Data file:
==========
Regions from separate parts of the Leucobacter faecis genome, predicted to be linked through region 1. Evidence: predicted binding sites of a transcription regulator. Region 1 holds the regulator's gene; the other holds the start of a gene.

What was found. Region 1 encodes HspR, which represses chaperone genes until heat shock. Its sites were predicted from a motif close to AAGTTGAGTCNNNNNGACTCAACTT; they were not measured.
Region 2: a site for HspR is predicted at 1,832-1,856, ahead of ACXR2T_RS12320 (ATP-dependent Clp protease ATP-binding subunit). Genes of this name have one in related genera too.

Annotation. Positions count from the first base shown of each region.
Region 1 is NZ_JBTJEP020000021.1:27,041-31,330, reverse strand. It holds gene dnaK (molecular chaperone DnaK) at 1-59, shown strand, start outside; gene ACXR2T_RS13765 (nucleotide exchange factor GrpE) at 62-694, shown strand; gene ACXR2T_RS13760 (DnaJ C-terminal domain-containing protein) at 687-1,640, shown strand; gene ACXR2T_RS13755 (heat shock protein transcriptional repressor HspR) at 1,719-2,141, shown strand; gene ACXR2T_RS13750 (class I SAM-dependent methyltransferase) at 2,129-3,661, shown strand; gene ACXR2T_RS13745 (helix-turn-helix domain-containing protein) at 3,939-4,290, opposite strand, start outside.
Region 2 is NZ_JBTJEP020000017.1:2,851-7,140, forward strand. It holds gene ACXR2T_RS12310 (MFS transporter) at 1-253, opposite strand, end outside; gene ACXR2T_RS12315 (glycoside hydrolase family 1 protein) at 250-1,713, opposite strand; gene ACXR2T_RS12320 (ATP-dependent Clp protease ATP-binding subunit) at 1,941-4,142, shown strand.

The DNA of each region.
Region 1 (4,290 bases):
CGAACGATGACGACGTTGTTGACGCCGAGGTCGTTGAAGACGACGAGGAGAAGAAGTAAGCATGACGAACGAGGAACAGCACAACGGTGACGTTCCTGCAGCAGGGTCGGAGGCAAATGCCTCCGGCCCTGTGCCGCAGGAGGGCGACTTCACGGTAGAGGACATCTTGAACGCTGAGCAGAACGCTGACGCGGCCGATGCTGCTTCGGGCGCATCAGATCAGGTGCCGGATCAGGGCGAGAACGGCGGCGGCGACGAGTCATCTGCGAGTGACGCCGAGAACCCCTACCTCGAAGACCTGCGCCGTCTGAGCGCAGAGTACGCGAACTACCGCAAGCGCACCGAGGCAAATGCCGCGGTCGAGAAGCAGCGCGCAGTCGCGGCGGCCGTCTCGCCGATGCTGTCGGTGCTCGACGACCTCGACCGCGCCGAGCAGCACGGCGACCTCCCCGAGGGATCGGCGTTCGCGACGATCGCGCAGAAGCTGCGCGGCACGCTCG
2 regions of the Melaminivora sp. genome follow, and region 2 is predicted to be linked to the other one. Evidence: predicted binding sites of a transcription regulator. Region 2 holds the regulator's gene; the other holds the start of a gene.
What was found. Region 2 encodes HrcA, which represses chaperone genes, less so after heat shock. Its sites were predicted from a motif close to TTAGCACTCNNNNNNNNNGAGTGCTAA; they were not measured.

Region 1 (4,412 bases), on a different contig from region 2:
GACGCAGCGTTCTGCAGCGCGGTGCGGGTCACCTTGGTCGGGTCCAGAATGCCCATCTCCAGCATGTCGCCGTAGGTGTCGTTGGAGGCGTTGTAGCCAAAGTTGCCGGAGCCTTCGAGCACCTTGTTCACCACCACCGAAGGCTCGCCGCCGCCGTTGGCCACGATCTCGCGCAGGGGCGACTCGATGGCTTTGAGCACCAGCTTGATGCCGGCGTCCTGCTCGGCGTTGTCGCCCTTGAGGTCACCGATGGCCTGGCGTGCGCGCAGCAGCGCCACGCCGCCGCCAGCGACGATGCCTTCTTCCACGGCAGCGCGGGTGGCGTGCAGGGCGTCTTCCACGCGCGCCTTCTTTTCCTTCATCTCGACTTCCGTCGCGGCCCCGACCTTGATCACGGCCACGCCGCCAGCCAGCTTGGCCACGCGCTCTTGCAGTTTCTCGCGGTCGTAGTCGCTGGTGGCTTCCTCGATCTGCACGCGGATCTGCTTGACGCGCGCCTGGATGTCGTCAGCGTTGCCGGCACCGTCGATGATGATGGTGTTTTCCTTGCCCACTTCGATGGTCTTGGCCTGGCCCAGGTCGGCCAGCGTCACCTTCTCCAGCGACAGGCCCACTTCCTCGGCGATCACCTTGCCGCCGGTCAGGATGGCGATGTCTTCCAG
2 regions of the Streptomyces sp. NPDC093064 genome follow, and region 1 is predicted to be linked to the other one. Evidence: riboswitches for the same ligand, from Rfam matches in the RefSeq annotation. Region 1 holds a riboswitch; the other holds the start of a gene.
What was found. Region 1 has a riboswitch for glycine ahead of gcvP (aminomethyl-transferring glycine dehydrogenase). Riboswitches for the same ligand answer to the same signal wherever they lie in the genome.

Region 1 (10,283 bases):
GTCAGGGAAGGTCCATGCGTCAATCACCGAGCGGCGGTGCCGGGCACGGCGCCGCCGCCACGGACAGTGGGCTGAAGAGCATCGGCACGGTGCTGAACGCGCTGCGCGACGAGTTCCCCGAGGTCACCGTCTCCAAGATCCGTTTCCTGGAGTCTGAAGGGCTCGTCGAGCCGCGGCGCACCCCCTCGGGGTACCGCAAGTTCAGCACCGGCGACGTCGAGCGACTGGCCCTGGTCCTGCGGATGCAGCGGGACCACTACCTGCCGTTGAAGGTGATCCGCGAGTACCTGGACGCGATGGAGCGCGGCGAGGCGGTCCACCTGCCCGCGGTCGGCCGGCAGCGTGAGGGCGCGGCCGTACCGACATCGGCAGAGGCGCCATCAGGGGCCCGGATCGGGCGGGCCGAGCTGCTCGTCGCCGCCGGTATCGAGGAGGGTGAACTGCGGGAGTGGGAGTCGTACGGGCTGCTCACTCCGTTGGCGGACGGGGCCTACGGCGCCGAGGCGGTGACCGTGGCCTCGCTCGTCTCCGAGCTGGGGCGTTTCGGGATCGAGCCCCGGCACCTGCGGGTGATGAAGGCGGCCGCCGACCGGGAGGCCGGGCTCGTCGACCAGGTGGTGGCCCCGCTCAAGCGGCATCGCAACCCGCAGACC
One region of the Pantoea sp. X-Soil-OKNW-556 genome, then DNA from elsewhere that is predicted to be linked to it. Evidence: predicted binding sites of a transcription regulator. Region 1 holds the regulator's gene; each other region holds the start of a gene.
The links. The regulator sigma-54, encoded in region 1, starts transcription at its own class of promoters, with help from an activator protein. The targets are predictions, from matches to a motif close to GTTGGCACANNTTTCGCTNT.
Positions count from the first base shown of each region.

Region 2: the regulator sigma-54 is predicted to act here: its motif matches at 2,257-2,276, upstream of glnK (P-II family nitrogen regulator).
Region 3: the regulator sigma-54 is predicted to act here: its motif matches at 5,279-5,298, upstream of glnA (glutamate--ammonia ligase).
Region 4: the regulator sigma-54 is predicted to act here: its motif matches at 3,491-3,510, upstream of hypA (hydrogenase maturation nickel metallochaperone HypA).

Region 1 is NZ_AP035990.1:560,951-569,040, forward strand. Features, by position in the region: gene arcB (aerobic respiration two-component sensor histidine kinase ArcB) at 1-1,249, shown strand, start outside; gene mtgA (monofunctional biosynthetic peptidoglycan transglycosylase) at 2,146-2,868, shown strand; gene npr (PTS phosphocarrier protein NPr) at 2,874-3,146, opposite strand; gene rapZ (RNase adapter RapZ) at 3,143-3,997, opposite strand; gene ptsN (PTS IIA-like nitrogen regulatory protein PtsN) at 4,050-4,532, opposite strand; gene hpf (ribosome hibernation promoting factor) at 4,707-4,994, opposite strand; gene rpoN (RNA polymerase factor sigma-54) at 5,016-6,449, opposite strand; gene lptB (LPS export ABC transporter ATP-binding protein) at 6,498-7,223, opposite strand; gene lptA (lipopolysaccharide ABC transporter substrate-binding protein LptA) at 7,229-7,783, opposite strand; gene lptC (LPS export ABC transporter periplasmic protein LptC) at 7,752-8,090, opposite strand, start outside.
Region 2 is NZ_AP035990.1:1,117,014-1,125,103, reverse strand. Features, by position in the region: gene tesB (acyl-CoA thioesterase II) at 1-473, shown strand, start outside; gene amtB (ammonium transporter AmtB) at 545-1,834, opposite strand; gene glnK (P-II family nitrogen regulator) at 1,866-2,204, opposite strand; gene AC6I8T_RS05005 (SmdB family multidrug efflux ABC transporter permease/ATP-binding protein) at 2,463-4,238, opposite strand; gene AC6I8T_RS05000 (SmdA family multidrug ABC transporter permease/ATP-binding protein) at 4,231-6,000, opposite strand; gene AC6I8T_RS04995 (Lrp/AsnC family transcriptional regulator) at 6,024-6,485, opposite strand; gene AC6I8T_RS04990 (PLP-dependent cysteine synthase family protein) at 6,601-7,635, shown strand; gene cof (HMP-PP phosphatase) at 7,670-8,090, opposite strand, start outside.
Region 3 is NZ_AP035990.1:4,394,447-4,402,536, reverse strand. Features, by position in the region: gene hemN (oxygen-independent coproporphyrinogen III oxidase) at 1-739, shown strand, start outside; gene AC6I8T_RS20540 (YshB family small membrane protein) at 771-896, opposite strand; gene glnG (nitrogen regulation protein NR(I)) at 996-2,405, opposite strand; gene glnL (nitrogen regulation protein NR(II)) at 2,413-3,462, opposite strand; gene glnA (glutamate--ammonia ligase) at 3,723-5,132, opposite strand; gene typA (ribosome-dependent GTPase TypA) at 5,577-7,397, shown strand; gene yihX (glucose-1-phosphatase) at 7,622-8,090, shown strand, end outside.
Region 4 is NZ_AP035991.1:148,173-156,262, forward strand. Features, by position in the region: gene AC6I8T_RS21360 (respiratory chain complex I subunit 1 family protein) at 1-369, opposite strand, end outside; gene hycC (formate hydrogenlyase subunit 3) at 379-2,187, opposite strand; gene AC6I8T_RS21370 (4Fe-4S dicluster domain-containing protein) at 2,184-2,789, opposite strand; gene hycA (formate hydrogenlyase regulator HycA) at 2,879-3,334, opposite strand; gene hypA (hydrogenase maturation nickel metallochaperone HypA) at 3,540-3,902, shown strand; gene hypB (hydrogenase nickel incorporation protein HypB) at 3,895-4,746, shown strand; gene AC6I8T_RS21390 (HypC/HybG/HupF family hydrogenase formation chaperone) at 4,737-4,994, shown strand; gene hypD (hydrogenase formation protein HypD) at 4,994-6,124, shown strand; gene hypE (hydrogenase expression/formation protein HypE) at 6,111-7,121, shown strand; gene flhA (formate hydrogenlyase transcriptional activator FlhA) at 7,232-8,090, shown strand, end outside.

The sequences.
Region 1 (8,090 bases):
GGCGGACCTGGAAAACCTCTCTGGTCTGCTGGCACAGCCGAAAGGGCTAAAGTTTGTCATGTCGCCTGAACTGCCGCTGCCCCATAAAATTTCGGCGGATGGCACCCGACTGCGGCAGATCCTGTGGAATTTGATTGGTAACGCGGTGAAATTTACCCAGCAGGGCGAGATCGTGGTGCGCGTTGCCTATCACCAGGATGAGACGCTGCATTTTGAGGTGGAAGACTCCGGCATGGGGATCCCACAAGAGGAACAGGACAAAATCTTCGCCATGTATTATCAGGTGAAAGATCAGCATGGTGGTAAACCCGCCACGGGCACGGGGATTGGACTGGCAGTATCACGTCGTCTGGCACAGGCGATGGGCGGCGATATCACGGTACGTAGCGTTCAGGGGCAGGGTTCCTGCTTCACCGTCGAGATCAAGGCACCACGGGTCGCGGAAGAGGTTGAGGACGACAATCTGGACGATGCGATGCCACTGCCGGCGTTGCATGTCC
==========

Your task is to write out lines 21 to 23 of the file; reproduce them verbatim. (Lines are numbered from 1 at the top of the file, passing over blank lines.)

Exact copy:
Region 2: the regulator sigma-54 is predicted to act here: its motif matches at 2,257-2,276, upstream of glnK (P-II family nitrogen regulator).
Region 3: the regulator sigma-54 is predicted to act here: its motif matches at 5,279-5,298, upstream of glnA (glutamate--ammonia ligase).
Region 4: the regulator sigma-54 is predicted to act here: its motif matches at 3,491-3,510, upstream of hypA (hydrogenase maturation nickel metallochaperone HypA).